Advertisements

The myth of the Indian vegetarian nation

An insightful article by Soutik Biswas that first appeared in the New York Times and also BBC:

What are the most common myths and stereotypes about what Indians eat? The biggest myth, of course, is that India is a largely vegetarian country.

But that’s not the case at all. Past “non-serious” estimates have suggested that more than a third of Indians ate vegetarian food.

_100633011_gettyimages-103499049[1]
Image: BBC.com
If you go by three large-scale government surveys, 23%-37% of Indians are estimated to be vegetarian. By itself this is nothing remarkably revelatory.

But new research by US-based anthropologist Balmurli Natrajan and India-based economist Suraj Jacob, points to a heap of evidence that even these are inflated estimations because of “cultural and political pressures”. So people under-report eating meat – particularly beef – and over-report eating vegetarian food.

Taking all this into account, say the researchers, only about 20% of Indians are actually vegetarian – much lower than common claims and stereotypes suggest.

Hindus, who make up 80% of the Indian population, are major meat-eaters. Even only a third of the privileged, upper-caste Indians are vegetarian.

The government data shows that vegetarian households have higher income and consumption – are more affluent than meat-eating households. The lower castes, Dalits (formerly known as untouchables) and tribes-people are mainly meat eaters.

Vegetarian cities in India

  • Indore: 49%
  • Meerut: 36%
  • Delhi: 30%
  • Nagpur: 22%
  • Mumbai: 18%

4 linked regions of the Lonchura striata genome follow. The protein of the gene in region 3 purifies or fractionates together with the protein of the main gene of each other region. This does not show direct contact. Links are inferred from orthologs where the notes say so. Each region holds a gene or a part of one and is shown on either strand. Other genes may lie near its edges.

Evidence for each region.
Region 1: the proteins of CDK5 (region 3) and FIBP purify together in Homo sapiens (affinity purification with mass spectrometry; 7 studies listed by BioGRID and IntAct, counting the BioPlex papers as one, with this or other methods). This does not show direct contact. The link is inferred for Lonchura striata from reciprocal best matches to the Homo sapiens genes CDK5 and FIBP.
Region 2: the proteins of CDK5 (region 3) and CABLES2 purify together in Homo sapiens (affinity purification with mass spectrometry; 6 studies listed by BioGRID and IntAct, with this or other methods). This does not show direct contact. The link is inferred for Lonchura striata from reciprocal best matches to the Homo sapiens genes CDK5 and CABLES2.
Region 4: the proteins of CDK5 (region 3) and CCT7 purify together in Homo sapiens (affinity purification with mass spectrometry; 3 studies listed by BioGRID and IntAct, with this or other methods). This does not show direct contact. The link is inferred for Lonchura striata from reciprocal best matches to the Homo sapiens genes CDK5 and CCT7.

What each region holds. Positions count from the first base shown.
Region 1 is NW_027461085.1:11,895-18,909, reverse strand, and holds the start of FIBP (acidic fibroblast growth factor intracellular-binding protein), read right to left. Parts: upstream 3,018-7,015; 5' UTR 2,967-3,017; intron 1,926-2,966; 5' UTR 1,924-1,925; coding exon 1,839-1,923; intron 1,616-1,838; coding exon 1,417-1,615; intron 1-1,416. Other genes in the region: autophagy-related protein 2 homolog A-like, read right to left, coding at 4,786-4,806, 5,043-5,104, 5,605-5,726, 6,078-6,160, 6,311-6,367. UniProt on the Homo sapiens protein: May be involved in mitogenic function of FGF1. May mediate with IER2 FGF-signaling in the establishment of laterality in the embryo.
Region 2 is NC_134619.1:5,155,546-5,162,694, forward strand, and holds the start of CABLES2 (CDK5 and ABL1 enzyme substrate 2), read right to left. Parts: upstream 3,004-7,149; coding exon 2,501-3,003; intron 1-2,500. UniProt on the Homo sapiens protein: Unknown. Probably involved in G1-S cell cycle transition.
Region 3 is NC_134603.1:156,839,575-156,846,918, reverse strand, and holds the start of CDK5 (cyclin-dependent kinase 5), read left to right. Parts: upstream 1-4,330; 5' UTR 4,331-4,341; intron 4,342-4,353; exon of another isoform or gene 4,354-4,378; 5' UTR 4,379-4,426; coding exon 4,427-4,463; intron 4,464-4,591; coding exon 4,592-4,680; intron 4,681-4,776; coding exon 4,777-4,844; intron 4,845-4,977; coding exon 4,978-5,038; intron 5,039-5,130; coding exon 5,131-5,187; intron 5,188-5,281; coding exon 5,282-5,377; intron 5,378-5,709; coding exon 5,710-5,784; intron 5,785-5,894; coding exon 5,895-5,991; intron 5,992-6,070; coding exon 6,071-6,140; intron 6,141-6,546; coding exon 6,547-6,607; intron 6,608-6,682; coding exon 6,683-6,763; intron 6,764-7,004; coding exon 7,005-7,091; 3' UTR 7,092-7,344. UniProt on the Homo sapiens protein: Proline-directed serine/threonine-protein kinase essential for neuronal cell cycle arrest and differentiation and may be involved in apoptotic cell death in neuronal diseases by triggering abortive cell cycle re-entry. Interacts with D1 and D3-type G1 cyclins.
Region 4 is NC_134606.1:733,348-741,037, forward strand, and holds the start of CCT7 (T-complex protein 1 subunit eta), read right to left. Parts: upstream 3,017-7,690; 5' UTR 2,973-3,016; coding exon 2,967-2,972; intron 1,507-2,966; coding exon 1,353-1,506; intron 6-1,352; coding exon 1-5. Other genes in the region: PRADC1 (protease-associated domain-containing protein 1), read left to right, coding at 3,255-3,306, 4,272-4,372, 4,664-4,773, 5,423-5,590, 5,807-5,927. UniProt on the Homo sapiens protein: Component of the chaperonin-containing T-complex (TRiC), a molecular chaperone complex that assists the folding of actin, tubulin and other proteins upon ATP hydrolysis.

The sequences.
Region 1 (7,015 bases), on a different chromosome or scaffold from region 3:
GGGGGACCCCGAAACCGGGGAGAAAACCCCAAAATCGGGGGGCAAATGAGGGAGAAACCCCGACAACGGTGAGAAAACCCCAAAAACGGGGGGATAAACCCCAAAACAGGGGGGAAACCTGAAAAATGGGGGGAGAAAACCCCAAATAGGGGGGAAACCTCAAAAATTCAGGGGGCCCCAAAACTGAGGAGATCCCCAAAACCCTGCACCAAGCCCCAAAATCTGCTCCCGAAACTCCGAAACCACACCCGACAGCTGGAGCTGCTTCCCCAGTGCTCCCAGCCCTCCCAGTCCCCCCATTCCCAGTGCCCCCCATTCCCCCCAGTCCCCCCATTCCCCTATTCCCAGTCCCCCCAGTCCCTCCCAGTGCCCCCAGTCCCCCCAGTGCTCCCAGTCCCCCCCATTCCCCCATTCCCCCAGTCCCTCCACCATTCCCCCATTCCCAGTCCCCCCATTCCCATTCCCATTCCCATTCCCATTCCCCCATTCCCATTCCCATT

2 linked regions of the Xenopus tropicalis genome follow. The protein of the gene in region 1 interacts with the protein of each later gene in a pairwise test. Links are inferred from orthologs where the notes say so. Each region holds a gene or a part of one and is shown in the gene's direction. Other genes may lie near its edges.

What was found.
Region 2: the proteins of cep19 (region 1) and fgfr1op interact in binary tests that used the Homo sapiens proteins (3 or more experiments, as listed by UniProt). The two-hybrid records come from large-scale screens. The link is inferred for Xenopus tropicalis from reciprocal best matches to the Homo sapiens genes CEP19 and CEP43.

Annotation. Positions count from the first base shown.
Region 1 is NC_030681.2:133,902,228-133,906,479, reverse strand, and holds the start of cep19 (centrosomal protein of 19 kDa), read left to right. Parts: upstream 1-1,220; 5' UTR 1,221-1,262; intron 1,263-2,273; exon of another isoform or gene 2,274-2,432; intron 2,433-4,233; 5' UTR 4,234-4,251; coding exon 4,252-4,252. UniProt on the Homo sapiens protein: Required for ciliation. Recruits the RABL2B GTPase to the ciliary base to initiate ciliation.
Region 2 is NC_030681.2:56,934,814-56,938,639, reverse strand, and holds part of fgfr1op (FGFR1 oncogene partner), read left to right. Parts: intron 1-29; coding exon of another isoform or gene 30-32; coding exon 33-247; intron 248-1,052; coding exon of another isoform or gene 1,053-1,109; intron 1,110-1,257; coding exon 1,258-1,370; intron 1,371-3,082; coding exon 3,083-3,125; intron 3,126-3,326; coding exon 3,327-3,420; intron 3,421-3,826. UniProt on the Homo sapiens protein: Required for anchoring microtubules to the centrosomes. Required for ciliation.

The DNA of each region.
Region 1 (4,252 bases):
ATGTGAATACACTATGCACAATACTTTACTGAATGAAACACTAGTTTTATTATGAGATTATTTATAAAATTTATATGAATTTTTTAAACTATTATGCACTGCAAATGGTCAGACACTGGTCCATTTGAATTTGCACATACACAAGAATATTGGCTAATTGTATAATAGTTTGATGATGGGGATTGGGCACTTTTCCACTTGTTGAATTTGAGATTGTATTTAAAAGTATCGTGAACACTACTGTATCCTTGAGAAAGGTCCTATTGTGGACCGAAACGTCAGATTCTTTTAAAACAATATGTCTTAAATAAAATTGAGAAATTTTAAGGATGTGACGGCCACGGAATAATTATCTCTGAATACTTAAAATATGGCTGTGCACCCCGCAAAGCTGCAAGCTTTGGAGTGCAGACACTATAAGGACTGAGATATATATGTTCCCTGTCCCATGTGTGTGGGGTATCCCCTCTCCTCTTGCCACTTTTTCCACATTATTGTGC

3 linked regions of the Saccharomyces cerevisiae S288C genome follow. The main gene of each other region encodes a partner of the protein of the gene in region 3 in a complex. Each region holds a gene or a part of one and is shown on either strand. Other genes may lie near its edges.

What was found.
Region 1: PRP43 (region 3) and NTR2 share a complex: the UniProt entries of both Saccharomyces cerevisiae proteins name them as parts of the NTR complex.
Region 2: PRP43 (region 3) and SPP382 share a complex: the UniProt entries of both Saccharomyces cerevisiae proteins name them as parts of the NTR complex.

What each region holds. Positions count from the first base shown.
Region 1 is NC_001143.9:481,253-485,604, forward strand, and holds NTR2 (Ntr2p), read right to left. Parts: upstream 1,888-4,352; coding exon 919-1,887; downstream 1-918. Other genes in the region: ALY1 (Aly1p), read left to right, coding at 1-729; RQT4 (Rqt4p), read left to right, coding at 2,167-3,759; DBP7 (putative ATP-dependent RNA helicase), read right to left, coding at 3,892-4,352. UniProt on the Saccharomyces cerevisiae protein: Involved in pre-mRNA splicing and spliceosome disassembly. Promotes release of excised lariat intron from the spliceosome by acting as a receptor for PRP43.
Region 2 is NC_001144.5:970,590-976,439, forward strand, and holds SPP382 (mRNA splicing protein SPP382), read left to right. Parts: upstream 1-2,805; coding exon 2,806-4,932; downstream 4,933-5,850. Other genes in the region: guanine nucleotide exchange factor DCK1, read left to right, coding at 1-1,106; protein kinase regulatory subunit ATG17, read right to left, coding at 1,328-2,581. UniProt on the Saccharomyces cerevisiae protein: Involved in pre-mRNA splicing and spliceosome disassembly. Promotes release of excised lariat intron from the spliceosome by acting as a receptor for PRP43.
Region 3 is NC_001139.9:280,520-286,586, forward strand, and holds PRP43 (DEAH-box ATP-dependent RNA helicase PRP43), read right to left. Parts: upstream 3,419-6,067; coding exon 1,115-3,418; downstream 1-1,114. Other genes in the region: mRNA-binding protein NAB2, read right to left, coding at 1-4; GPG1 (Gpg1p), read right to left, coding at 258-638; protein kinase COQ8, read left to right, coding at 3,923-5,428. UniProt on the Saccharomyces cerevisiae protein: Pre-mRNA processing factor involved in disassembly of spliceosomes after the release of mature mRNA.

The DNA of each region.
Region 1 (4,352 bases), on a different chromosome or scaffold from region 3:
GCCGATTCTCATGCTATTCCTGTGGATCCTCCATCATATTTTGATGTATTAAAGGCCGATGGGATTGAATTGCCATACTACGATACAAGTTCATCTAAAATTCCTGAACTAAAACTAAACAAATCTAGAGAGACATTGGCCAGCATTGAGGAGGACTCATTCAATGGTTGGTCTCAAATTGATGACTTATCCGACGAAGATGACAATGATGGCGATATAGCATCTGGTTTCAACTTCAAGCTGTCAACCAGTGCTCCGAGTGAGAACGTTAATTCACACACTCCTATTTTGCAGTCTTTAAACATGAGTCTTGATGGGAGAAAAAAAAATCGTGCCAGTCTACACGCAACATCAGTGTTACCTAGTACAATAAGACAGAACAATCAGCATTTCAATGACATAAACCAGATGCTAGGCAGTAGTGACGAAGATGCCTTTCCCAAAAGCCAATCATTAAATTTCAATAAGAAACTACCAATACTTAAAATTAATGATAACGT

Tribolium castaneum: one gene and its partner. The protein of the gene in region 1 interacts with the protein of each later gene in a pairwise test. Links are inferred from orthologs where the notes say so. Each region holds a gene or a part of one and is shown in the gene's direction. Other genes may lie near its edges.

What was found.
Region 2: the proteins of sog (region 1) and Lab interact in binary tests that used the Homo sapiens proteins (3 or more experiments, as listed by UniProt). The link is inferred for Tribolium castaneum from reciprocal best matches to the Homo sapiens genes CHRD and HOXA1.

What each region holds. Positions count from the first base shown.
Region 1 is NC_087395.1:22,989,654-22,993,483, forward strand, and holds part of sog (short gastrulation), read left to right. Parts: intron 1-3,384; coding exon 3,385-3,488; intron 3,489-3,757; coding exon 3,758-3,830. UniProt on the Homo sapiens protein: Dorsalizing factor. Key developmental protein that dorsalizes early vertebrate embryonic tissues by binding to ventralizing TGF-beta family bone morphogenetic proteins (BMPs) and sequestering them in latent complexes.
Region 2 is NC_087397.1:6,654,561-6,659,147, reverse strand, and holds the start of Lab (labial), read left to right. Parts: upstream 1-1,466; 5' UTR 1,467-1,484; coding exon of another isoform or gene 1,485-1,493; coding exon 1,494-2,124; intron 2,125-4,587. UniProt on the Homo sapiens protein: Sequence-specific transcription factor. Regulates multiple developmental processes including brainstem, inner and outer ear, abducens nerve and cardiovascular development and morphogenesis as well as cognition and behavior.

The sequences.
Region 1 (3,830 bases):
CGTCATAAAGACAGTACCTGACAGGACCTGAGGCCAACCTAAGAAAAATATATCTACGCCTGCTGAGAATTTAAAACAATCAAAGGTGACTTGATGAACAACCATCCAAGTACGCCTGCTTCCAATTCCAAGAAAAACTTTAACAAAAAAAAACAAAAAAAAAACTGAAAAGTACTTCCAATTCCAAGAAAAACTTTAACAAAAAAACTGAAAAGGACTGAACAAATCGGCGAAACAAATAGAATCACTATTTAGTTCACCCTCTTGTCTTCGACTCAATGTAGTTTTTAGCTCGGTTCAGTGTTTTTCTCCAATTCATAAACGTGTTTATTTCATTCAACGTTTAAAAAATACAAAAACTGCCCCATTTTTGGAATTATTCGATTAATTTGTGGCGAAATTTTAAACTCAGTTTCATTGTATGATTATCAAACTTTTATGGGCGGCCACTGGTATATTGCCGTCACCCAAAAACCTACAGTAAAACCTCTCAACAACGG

• Hyderabad: 11%
  • Chennai: 6%
  • Kolkata: 4%
    (Average incidence of vegetarianism. Source: National Family Health Survey)

On the other hand, Dr Natrajan and Dr Jacob find the extent of beef eating is much higher than claims and stereotypes suggest.

At least 7% of Indians eat beef, according to government surveys.

But there is evidence to show that some of the official data is “considerably” under-reported because beef is “caught in cultural political and group identity struggles in India”.

About 20% of Indians are vegetarians, according to new research. Narendra Modi’s ruling Hindu nationalist BJP promotes vegetarianism and believes that the cow should be protected, because the country’s majority Hindu population considers them holy. More than a dozen states have already banned the slaughter of cattle. And during Mr Modi’s rule, vigilante cow protection groups, operating with impunity, have killed people transporting cattle.

The truth is millions of Indians, including Dalits, Muslims and Christians, consume beef. Some 70 communities in Kerala, for example, prefer beef to the more expensive goat meat.

Dr Natrajan and Dr Jacob conclude that in reality, closer to 15% of Indians – or about 180 million people – eat beef. That’s a whopping 96% more than the official estimates.

Delhi, where only a third of residents are thought to be vegetarian, may well deserve its reputation for being India’s butter chicken capital.